RECAP: Five-Run Tenth Inning Rally in Toronto Leads #RedSox to 80th Win of Season.

Coming off a weekend in which they swept the New York Yankees in four games, the Red Sox headed north of the border to Toronto on the first leg of a three-city, nine game road trip looking to become the first team in the majors to reach 80 wins, which is exactly what happened on Tuesday.

Drew Pomeranz made his third start since returning from the 10-day disabled list on July 24th, and despite what the numbers say, was far from proficient in this one.

Pitching into the fifth inning, the lefty surrendered two earned runs on four hits, yet walked FIVE and only struck out one.

Those two runs came on swing of the bat from Blue Jays second baseman Devon Travis, a one out, two-run home run in the third inning that put Toronto on the board first.

That may have been the only real damage Pomeranz sustained on the night, but it truly goes deeper than that.

The pitch count, velocity, and what appears to be a lack of motivation or confidence while on the mound all seem to be prevalent in Pomeranz’s case. Bottom line: it does not look like he wants to be there and he rarely ever gives his team a chance to win.

In total, the Tennessee native found himself behind in EIGHT three-ball counts, including the five free passes, which came at a pace of one per inning ending in the fifth.

All and all, it’s difficult to say Pomeranz did not give the Red Sox a chance to win this game, because he left with them trailing by just one run, but how he performed last night was far from encouraging.

Finishing with a final pitch count of 84 (44 strikes), the 29 year-old hurler induced three total swings and misses. That is far from ideal, especially when you’re topping out at 91.8 MPH with your four-seam fastball in a game against big league hitters. Makes for an ugly outing, and Pomeranz may as well consider himself lucky for only giving up two runs.

With Chris Sale set to return from the disabled list this weekend in Baltimore, it will be interesting to see what becomes of the Red Sox rotation. Sale, Porcello, Price, and Eovaldi are all obvious locks. Then it comes down to two lefties: Brian Johnson, who starts on Wednesday, or Pomeranz? Who would you rather have as the fifth starter? My money is on BJ.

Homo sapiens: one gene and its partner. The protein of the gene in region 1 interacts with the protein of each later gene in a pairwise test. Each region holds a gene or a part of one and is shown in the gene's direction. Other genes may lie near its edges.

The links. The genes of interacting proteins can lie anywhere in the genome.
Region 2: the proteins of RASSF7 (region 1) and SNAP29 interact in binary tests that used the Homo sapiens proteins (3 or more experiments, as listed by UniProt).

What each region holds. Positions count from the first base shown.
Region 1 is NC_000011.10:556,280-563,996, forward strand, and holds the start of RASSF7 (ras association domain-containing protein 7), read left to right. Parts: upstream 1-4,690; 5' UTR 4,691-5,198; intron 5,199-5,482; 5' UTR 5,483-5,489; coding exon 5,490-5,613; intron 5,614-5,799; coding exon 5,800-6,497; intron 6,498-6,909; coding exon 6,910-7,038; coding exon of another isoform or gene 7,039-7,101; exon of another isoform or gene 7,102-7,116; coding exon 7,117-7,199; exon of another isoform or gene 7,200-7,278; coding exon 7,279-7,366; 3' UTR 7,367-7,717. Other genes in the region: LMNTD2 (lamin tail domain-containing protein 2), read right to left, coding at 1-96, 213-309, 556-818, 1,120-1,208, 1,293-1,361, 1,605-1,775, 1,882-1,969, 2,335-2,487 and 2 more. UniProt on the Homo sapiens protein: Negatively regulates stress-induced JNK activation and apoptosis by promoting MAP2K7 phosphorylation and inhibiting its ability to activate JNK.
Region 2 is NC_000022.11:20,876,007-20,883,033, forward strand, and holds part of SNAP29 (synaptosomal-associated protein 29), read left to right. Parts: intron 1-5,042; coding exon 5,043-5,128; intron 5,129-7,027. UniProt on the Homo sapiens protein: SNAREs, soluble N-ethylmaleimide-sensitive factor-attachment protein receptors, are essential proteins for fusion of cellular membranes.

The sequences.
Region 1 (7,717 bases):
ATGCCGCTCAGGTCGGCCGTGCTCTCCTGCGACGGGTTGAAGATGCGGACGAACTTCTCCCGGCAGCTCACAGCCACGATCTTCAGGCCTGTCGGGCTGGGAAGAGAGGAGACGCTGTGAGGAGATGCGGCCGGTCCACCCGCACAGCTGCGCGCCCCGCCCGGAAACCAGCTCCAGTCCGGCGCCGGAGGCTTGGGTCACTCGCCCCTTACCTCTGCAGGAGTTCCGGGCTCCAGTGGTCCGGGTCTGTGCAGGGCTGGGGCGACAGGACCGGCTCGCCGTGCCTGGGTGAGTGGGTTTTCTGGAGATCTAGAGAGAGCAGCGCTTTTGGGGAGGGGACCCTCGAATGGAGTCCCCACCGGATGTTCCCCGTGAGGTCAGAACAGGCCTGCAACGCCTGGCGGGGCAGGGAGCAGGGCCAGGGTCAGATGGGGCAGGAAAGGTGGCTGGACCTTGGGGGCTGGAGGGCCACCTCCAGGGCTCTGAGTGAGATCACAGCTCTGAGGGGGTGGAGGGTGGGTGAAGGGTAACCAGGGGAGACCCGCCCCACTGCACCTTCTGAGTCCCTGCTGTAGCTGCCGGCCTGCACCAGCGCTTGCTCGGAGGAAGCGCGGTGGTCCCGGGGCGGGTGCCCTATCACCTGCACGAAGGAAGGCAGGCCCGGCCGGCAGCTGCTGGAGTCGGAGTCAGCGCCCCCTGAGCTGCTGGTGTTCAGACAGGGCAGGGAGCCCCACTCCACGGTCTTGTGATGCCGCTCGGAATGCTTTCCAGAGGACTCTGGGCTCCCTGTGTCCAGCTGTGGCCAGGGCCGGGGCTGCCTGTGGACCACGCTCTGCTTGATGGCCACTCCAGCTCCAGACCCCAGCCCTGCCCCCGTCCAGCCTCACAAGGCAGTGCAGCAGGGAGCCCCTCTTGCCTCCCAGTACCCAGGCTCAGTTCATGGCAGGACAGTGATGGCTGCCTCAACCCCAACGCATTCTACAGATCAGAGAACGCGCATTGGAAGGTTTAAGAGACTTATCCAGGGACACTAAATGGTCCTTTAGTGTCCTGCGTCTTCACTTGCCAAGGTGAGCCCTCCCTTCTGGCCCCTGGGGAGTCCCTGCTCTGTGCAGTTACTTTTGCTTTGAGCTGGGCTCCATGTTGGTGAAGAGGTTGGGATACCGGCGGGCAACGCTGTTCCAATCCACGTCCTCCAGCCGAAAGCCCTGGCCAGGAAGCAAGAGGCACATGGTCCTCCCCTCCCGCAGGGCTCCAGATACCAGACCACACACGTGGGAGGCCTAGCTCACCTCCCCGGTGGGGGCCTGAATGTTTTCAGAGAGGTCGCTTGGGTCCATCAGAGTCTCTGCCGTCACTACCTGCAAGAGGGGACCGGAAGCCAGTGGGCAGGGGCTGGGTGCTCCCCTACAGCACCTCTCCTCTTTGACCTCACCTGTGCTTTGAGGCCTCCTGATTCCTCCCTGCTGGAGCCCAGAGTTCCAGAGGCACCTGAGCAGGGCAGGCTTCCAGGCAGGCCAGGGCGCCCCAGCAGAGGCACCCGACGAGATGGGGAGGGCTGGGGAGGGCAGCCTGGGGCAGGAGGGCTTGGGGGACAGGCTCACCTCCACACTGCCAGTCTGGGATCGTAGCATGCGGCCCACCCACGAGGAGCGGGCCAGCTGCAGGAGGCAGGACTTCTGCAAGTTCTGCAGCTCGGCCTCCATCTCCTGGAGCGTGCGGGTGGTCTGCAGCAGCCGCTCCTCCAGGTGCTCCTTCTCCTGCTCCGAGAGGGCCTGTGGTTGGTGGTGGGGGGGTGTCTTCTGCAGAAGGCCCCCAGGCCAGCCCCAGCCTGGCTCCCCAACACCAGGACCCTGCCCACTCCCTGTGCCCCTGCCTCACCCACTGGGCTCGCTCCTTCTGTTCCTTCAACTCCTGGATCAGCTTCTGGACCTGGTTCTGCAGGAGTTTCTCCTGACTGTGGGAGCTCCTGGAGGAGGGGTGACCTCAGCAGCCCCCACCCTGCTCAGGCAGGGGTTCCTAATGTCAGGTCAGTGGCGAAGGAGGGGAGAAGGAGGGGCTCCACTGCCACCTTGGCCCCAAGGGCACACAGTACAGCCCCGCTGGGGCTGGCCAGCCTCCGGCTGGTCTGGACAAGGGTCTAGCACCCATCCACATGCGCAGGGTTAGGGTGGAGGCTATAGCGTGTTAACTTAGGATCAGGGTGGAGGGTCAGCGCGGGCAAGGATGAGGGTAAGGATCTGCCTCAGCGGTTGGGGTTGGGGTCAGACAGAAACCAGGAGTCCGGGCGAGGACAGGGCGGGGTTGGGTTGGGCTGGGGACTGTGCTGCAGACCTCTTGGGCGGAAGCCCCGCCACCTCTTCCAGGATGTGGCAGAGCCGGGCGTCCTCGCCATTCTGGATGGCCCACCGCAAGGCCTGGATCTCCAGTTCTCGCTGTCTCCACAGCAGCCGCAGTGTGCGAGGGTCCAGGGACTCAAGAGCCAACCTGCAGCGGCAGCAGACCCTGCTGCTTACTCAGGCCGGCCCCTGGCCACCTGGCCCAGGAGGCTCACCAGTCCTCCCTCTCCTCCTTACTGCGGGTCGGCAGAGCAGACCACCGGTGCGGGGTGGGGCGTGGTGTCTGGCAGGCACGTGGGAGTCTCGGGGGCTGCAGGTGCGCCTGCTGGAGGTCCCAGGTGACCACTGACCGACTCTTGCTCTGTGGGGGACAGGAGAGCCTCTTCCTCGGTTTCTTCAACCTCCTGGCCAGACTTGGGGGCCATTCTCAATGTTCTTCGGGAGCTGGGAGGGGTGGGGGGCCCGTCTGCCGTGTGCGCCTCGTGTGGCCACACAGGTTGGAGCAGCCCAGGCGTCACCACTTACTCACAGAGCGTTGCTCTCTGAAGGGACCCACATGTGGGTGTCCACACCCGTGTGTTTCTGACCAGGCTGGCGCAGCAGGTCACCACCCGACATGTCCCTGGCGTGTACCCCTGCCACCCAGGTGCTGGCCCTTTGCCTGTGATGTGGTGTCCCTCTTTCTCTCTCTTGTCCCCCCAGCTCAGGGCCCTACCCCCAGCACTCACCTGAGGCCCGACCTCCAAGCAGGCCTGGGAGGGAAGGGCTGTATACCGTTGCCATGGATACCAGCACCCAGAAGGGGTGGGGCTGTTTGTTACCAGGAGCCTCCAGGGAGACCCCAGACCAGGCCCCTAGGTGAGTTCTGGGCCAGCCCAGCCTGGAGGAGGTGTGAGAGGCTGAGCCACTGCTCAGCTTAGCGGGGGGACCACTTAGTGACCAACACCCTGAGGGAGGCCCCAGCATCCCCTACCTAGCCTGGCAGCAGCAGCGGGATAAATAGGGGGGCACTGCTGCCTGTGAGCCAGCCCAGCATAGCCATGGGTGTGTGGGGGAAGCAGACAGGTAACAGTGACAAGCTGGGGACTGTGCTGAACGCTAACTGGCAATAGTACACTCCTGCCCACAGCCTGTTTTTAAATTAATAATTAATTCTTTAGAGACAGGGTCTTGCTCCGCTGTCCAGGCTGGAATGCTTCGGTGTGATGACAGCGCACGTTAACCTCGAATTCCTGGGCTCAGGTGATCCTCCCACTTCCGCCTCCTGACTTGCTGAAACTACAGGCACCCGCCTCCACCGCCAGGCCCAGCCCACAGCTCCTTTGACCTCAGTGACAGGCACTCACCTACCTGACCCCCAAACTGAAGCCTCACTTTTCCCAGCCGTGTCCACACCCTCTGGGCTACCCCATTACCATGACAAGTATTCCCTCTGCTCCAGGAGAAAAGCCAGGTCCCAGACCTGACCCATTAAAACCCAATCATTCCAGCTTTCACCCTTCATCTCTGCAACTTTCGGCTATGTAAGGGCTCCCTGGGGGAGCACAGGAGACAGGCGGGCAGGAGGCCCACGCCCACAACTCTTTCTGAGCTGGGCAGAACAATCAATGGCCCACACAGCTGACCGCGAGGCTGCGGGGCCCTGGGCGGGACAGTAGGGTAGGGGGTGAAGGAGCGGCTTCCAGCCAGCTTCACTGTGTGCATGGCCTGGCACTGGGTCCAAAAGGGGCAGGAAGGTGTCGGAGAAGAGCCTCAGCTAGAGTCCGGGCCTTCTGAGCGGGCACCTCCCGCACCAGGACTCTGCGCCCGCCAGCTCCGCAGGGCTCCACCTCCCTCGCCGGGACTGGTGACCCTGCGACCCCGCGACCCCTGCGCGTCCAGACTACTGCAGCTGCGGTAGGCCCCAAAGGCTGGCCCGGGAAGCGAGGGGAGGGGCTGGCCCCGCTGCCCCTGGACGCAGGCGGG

In relief of Pomeranz, the Red Sox bullpen certainly had themselves a night to forget starting in the middle of the seventh.

Heath Hembree rebounded from a rough appearance on Sunday night by retiring the only batter he faced in the fifth to make way for Brandon Workman in the sixth.

Despite loading the bases on the first three batters he faced, Workman escaped the frame scot-free with the help of some clutch defensive play from Sandy Leon to keep the Red Sox within one run.

From that point on, a combination of Joe Kelly, Matt Barnes, Craig Kimbrel, and Tyler Thornburg surrendered five runs over the final four innings of last night’s contest.

Kelly’s run put Toronto up 3-1, Barnes’ run cut the Red Sox lead to 5-4, Kimbrel’s run, a Justin Smoak solo home run, resulted in a blown save and a 5-5 game heading into the tenth, and Thornburg’s two runs broke up the reliever’s streak of six straight scoreless appearances.

Fortunately, the ex-Brewer held things together, recorded the third and final out of the tenth, and locked down his team’s 80th win of the season with the 10-7 victory. Oddly enough, Craig Kimbrel was credited with the winning decision.

On the other side of things, the Red Sox lineup was matched up against Toronto’s “ace” in right-hander Marcus Stroman.

Although he has not pitched much like an ace for the majority of this season, Stroman had his way with Boston on Tuesday.

Tossing seven innings of one run ball, with that lone run coming on a JD Martinez RBI single in the fourth, the thing that really killed the Red Sox while Stroman was on the mound had to be ground ball outs.